​A new year is one of the best times for making changes, both personally and in your career. And if you’re in the process of trying to make up your mind about what you might do in life, or you’re looking to change jobs, a role in Britain’s construction industry might well be an excellent choice for 2024.

Why construction? Well, for a start, construction companies are crying out for new recruits. There is said to be upwards of 45,000 vacancies in the UK’s building industry, everything from general labouring, skilled trades (bricklayer, joiner, electrician, etc) to site and estate management, project development and office-based roles.

And, significantly, construction isn’t just for ‘the boys’. Almost 350,000 women now work in the industry (compared to 1.8 million men), and 2023 saw females occupy a higher proportion of the construction workforce than at any time since official records began.

So the job opportunities in construction are great, and the future is bright too, as the UK invests in wind and solar technology, as well as new housing and major commercial developments. With this in mind, let’s look at five ways you can build a successful career in this flourishing sector.

1. Do your homework.

You know you’d like a job in construction, but where do you begin? How about some research? Do you have aspirations to work in a particular trade or professional field? If so, you’ll need to know how and where to start, and what your career goals might be. You could contact your college or university careers office, and if neither of these apply, it’s worth looking at the Construction and Trades section of the National Careers Service website, which gives a comprehensive overview of many different construction sector roles and how to break into them. You could also try the old-fashioned approach – asking someone who works in construction! Many people have relatives, friends or friends of friends in this line of work, and they’d be more than happy to talk over the realities. They might even put you in touch with a company looking for full-time employees, or at least the opportunity of work experience. Networking this way is very useful because if you don’t ask, you don’t get…

2. Train, train, train!

The days when a new starter on a building site was handed a spade by the foreman and told to go and dig a hole are long gone. Today, training is everything and it’s worth having a good look at what various training bodies have to offer – the Construction Industry Training Board is a good place to start – in terms of job-specific courses, health and safety training, leadership and management qualifications and much more. If you’re going to work in construction, in whatever role, you will need to undertake some ba

sic training and understand why you’re doing what you’re doing. Training is often a lifelong process, so don’t be afraid to take a deep dive and learn as much as you can while you work.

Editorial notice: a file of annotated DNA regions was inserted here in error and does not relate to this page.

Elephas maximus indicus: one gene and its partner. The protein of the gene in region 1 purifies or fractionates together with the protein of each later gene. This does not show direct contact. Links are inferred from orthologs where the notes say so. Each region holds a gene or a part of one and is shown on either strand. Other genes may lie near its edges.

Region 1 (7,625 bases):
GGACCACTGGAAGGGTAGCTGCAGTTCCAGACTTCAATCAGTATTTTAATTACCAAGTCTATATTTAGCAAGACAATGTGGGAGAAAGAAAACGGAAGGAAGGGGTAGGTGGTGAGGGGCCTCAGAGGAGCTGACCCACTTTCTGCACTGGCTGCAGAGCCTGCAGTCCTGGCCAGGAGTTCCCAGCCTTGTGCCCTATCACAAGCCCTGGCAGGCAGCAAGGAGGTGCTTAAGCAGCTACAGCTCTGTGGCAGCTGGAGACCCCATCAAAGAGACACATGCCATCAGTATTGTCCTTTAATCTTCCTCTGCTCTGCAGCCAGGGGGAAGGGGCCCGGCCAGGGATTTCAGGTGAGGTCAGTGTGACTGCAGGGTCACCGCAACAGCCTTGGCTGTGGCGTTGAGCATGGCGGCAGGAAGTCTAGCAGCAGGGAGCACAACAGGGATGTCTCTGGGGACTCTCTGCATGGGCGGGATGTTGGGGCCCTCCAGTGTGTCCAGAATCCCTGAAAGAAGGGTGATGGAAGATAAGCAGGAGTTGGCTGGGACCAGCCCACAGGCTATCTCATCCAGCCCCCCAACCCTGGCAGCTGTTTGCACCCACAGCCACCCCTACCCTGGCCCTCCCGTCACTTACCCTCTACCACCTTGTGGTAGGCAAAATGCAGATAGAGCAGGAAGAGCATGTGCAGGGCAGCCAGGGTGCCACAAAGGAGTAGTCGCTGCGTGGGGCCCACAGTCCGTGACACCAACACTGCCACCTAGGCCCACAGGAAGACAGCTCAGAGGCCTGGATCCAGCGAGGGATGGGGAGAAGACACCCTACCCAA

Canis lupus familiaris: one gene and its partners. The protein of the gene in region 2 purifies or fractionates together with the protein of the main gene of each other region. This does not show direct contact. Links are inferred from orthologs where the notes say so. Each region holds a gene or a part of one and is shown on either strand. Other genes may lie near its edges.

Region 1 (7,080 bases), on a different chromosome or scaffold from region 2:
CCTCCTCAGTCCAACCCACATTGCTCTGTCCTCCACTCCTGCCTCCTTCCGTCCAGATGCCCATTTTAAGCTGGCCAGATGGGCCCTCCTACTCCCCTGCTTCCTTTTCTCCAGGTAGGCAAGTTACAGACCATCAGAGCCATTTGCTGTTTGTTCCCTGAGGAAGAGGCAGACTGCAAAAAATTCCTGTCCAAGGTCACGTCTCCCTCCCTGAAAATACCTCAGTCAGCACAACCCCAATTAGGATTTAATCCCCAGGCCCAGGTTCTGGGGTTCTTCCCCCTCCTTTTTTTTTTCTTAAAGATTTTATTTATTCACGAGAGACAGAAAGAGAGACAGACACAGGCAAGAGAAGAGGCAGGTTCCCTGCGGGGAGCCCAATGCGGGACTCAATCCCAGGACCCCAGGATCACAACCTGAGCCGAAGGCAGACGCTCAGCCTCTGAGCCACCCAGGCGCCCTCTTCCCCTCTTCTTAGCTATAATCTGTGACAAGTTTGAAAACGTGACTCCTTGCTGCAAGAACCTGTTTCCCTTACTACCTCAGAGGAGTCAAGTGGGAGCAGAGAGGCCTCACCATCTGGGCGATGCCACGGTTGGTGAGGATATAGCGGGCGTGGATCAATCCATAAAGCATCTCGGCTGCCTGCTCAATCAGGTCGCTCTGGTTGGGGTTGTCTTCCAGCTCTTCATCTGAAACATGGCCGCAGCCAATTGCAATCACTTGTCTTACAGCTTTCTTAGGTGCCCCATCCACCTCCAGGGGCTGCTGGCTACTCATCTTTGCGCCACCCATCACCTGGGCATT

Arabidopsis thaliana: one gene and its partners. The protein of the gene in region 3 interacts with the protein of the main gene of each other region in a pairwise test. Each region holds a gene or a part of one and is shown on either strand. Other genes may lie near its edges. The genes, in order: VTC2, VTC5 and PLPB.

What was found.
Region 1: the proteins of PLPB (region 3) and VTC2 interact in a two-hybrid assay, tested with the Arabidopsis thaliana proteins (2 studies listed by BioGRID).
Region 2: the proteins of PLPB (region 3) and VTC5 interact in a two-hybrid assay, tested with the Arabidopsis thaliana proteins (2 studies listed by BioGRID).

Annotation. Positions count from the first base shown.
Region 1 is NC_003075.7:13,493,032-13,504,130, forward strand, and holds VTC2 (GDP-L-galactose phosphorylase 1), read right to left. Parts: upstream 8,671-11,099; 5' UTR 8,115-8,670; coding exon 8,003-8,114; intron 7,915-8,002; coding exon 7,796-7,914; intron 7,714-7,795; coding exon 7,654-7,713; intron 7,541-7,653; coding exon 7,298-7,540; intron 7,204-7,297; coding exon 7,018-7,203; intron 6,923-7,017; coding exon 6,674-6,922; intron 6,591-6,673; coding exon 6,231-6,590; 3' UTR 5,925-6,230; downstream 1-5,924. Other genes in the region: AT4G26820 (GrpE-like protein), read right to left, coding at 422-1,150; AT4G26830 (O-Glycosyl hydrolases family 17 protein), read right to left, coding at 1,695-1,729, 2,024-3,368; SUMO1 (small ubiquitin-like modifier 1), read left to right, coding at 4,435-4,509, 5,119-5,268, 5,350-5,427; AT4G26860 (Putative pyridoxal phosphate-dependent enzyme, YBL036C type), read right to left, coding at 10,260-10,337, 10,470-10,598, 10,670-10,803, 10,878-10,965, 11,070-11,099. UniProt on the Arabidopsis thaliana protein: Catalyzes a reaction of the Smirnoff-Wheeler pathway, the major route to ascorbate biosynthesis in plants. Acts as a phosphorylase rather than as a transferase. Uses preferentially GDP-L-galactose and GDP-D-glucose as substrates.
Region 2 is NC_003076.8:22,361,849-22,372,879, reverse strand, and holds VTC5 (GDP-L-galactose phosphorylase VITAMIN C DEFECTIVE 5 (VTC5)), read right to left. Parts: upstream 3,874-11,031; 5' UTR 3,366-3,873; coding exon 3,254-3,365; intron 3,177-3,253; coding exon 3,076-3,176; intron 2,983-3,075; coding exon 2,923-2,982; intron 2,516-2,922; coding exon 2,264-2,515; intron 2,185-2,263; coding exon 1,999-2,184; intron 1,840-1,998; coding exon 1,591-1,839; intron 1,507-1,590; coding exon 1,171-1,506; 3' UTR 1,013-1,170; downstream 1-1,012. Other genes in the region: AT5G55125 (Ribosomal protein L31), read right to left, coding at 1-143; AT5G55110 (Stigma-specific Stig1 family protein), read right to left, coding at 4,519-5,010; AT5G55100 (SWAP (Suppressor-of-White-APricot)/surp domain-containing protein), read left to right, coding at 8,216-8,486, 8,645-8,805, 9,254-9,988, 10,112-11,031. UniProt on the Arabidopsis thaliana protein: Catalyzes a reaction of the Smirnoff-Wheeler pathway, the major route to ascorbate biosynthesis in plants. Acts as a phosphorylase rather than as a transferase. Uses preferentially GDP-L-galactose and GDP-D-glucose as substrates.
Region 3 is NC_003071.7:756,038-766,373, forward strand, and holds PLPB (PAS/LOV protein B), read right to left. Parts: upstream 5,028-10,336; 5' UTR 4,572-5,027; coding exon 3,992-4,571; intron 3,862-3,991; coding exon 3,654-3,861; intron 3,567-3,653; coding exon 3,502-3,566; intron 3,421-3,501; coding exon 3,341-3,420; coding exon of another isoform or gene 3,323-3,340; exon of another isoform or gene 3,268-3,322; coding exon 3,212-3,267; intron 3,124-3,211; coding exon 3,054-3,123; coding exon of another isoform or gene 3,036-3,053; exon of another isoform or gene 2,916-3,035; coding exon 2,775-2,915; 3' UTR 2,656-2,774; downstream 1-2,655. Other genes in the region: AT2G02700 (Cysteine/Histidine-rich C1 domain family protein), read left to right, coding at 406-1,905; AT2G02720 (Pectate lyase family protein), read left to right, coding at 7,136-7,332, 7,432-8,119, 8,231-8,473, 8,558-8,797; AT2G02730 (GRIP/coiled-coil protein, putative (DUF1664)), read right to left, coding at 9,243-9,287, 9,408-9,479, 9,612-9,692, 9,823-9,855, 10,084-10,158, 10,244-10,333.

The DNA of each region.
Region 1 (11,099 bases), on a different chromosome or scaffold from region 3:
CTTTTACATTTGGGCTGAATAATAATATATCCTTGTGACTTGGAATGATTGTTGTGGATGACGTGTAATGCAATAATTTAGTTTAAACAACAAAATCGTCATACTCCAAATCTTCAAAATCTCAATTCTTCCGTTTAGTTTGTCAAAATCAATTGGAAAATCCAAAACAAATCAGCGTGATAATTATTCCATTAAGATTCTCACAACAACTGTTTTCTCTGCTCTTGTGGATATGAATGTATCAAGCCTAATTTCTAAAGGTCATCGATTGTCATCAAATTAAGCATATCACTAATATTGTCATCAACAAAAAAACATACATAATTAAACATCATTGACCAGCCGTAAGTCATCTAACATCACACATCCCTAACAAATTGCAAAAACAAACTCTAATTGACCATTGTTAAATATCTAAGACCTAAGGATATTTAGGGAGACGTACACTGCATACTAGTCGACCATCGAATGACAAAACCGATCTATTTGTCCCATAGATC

3. Be resilient.

As with many things in life, your dream job in construction might not happen straight away. If, for example, you’d like to be a site manager, or have your sights set on owning your own building company, you must remember that you need to start somewhere – and that’s most likely at the bottom. While general labouring might not be everyone’s idea of fun, it will provide an invaluable overview of how a building site works and the various roles within it. Similarly, a junior office role will give you the same insight into what goes on at a company’s HQ, and from both these viewpoints you can figure out where to plot your next career move. Dedication and persistence are key skills.

4. Be people-focused.

Unlike many sectors now, the construction industry is one where it’s necessary to get along with your fellow human beings, in a face-to-face way. It’s been said that the current recruitment crisis is caused, in part, by young people wishing to be involved in the tech revolution, as opposed to working outdoors. That’s great, but it does mean a LOT of time behind a screen. Those who understand what makes humans tick are worth their weight in gold on building sites because they approach the job with humour, a listening ear and a way with people that helps build relationships and may one day make them successful managers or business owners.

5. Dare to dream.

Remember that you’re not ‘just’ a brickie, a sparky or a chippie. You’re a skilled construction professional, doing work that the average person wouldn’t dare attempt. So when you’re planning your career in construction, make sure you take it seriously, remembering that it has excellent progression opportunities and that you don’t need to stick at the same role forever. As you get to understand the various roles, you can adapt your skill set to take on new roles or progress up the career ladder of your current job. The UK construction industry is a vibrant, go-ahead and innovative place to be right now, and it is crying out for new recruits with equivalent enthusiasm, a capacity to learn and ambitions both for their future and that of the sector. PPR specialises in the supply of staff to the construction industry, covering all areas of construction, house building, and infrastructure nationwide. We have supplied skilled people to almost every major infrastructure project that has taken place in London and the South East. We provide a unique and unrivalled service to both clients and candidates, focusing on working collaboratively for the benefit of everyone involved in meeting their recruitment needs. For more information contact us here or give us a call on 01895 808188.